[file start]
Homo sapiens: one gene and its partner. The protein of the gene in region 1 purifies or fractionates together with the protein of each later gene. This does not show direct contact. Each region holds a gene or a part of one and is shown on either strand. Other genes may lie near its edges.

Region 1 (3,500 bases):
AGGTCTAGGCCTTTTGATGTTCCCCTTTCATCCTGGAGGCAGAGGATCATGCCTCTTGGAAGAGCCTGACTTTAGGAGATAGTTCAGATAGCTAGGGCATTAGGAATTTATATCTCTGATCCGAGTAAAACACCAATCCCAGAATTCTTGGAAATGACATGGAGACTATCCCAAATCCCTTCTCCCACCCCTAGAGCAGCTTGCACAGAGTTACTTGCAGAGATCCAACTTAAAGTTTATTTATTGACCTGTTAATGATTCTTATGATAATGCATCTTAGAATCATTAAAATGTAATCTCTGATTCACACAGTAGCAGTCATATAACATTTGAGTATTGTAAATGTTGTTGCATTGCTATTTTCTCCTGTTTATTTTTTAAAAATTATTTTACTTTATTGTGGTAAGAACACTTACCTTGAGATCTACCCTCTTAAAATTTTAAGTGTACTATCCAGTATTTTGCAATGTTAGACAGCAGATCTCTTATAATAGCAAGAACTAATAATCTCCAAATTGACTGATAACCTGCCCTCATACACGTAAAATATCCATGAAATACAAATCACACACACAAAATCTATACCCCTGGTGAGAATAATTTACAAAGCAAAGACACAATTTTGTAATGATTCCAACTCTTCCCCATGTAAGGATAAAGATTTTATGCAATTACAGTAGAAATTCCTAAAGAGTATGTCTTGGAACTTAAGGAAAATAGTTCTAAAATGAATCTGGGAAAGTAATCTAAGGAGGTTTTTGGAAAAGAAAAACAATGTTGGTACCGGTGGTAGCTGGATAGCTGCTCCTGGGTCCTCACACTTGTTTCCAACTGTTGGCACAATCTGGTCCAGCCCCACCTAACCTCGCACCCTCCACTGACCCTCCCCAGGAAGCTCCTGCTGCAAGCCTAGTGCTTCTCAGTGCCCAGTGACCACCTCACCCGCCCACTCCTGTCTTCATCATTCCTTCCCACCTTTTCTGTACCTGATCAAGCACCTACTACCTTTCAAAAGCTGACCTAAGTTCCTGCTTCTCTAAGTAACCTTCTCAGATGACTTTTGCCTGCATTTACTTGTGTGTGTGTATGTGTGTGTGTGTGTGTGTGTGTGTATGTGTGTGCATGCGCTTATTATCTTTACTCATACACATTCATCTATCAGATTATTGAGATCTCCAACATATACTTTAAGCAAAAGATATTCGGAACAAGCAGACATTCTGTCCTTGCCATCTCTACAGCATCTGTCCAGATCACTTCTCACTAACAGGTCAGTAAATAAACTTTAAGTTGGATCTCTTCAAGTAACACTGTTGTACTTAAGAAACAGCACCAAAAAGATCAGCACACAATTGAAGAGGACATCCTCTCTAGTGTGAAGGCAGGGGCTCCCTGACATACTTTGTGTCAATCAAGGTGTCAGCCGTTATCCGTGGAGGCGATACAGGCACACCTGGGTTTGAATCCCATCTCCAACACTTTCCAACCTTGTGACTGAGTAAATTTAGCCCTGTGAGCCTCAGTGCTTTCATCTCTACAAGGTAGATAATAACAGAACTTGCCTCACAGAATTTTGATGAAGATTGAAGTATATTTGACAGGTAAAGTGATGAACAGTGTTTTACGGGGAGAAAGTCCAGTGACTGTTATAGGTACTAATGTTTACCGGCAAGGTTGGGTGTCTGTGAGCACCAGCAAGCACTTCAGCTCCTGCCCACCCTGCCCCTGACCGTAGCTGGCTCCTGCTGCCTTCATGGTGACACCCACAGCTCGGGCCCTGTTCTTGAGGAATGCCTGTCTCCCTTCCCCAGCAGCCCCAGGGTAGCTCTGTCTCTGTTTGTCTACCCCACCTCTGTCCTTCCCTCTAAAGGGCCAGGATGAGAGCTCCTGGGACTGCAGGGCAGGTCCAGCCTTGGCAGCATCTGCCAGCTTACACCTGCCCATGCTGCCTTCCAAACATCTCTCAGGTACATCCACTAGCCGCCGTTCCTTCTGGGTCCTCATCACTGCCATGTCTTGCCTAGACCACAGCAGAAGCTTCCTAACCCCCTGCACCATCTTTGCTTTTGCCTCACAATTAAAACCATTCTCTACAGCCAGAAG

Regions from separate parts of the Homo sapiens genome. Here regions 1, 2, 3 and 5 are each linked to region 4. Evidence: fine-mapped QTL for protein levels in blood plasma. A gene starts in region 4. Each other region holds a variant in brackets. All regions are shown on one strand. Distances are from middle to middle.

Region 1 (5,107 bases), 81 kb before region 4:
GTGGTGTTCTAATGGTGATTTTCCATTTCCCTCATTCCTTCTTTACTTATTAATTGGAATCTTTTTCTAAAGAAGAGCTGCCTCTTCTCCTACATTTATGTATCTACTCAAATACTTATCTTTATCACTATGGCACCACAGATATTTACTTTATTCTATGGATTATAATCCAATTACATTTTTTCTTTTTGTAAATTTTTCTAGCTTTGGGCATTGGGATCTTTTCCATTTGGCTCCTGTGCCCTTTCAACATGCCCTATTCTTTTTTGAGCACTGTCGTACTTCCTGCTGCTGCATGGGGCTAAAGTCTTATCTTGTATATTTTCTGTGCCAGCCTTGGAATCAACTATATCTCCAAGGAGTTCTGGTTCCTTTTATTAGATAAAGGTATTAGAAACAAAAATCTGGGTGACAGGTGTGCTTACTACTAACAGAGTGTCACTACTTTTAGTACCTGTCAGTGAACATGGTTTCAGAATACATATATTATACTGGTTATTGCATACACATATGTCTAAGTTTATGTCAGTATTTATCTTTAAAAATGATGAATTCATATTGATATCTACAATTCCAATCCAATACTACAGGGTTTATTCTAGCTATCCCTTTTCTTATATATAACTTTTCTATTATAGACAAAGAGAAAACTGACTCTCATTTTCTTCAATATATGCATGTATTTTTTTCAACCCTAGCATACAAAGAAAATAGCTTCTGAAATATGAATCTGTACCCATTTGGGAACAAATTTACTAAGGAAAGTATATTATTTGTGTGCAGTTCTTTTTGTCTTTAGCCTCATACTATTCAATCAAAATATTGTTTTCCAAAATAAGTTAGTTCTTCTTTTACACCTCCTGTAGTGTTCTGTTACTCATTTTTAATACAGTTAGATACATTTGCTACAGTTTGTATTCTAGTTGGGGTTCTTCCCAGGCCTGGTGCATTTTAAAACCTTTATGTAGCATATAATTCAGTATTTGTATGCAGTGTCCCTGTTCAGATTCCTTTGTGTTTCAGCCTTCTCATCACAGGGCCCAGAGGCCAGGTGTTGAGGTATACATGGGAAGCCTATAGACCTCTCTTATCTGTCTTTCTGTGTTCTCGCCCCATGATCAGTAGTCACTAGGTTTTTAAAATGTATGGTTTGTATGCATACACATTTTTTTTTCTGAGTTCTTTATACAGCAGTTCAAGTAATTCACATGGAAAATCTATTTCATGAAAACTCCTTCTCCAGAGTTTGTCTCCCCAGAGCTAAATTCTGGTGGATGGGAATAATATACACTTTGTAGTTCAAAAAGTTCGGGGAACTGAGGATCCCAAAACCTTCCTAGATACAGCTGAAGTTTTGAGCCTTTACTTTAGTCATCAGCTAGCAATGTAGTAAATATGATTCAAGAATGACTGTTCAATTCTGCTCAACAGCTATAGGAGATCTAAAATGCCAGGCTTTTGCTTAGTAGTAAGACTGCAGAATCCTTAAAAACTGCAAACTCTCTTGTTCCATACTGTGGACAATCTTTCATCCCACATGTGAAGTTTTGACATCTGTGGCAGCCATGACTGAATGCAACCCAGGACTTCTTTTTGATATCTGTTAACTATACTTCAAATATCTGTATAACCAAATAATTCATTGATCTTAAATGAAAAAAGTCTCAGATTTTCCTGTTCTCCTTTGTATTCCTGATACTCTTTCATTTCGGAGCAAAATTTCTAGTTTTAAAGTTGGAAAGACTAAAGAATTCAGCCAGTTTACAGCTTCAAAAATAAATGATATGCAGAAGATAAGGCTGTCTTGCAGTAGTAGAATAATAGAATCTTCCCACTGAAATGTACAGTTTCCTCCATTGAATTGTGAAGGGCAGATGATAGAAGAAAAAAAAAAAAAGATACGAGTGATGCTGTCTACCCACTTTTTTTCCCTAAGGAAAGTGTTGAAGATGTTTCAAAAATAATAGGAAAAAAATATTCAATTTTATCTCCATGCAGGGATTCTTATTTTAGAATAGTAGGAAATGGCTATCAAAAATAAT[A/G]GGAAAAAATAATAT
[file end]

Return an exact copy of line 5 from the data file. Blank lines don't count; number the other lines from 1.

Region 1 (5,107 bases), 81 kb before region 4: